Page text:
Tax policy should adhere to the following principles: simplicity, revenue, and efficiency. Tobacco tax policies in Brazil and Argentina, for instance, are complex, which if combined with a weak control and monitoring state capacity can open the door to diverse forms of manipulation and lead to lower revenue. In the case of Brazil, for example, cigarette prices differ among states, in great part because states can apply different rates for a state tax on the circulation of goods and services, called Imposto sobre Operações relativas à Circulação de Mercadorias e sobre Prestações de Serviços de Transporte Interestadual e Intermunicipal e de Comunicação (ICMS).
The application of the different rates provides an opportunity for tobacco companies to price tobacco products less in states with high taxes and compensate that loss by charging more in states with higher tax rates. The result is that in this case, on average, tobacco prices will increase less than expected, making taxes a less effective tool to reduce consumption.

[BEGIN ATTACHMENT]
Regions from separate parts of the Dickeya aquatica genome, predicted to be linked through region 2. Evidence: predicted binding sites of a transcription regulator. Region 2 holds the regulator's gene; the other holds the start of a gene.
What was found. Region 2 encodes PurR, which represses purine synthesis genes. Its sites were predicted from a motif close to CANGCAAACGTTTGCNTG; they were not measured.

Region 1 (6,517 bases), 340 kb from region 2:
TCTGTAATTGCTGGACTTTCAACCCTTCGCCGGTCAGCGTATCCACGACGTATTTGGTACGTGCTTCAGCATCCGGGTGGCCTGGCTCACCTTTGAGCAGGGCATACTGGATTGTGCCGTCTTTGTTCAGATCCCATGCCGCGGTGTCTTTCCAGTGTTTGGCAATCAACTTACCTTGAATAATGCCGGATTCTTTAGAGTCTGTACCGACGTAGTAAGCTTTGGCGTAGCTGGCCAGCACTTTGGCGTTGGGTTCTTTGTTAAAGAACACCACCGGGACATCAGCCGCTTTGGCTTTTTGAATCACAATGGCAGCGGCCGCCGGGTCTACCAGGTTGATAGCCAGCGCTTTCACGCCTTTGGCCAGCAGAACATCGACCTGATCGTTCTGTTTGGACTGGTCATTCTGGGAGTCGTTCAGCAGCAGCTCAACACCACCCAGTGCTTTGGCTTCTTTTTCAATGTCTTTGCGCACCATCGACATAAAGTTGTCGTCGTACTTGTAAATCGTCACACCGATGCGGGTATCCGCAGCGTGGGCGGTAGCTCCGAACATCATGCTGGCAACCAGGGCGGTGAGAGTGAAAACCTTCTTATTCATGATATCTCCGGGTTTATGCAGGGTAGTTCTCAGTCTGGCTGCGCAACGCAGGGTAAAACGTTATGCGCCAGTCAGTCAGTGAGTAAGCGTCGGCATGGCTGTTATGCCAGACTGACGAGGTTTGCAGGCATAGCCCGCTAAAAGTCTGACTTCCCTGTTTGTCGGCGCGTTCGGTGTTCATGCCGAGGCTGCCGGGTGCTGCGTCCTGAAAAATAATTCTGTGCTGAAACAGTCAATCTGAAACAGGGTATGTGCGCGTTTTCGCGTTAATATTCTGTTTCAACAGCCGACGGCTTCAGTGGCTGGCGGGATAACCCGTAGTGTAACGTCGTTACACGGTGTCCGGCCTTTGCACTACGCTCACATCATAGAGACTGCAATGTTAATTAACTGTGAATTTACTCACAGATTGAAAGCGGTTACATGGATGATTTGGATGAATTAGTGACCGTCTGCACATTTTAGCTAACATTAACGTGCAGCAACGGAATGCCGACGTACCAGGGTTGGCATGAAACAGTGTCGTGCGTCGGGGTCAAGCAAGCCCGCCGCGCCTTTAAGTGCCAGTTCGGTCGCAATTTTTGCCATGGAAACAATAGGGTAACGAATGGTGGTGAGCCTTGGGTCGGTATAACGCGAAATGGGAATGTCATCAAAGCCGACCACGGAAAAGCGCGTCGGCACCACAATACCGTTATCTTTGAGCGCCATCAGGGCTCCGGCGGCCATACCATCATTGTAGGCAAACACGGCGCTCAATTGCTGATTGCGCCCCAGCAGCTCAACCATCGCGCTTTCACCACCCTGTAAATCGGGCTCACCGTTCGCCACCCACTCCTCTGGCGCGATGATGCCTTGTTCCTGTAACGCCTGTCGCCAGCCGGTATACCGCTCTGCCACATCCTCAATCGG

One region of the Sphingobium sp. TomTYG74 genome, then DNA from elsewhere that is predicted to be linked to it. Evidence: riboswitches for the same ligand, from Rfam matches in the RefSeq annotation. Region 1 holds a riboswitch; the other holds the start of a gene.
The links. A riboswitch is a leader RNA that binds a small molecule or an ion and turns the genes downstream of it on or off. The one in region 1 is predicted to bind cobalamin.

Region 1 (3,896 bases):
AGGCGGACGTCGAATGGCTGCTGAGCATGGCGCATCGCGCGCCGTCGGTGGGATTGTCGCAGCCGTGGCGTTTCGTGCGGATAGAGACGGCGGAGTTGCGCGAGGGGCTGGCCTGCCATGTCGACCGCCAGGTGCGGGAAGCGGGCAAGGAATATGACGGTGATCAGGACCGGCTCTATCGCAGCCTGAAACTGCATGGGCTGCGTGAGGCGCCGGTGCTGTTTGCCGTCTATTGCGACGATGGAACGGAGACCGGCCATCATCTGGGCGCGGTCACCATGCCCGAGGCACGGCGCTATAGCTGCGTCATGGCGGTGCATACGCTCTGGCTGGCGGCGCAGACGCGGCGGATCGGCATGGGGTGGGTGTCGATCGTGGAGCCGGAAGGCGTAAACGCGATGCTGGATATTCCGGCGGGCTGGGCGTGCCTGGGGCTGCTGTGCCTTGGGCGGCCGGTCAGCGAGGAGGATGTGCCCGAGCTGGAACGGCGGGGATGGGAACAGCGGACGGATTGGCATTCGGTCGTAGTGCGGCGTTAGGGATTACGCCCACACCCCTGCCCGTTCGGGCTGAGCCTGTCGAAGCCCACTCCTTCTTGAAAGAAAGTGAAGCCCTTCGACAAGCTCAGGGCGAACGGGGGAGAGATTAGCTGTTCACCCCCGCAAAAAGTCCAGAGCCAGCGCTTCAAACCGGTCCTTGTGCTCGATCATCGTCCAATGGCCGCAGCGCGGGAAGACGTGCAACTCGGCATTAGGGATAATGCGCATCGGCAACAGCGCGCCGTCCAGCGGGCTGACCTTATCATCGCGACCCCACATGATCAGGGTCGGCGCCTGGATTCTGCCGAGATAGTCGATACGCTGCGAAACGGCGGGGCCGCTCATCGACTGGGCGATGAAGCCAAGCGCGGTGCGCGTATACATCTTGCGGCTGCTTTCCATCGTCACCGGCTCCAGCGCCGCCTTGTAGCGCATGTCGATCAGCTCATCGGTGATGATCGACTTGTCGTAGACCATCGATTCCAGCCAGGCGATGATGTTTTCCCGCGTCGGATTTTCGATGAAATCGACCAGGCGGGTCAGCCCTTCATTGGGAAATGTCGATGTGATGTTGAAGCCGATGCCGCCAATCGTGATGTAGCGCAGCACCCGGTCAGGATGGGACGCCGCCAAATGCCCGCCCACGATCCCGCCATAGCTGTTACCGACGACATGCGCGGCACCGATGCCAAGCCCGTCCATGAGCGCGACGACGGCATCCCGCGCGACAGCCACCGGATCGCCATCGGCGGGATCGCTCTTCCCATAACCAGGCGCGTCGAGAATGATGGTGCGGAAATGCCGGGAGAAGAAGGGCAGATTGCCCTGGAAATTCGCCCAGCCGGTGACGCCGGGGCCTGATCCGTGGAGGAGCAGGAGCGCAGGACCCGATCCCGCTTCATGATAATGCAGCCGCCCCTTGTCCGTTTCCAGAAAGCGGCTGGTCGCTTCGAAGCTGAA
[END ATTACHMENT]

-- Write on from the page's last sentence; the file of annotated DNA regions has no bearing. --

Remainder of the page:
Besides, designing a simpler tax policy, governments should facilitate tax collection. In Colombia, the tobacco taxes administration is the responsibility of multiple actors, so complexity becomes a rule. The Ministry of Finance has been trying to standardize the process through a 2016 Resolution that establishes the official forms for tobacco taxes declaration. To streamline the administration of these taxes, the country issued a decree in 2019 establishing a system called Integrated Support System for the Control of Consumer Taxes (SIANCO), to simplify the process and procedures regarding the administration of excise tobacco taxes, among other taxes on consumption. The system seeks to facilitate, standardize, and unify the ﬁscal administration of such taxes, providing that standardization and digitalization of tax collection forms for subnational governments.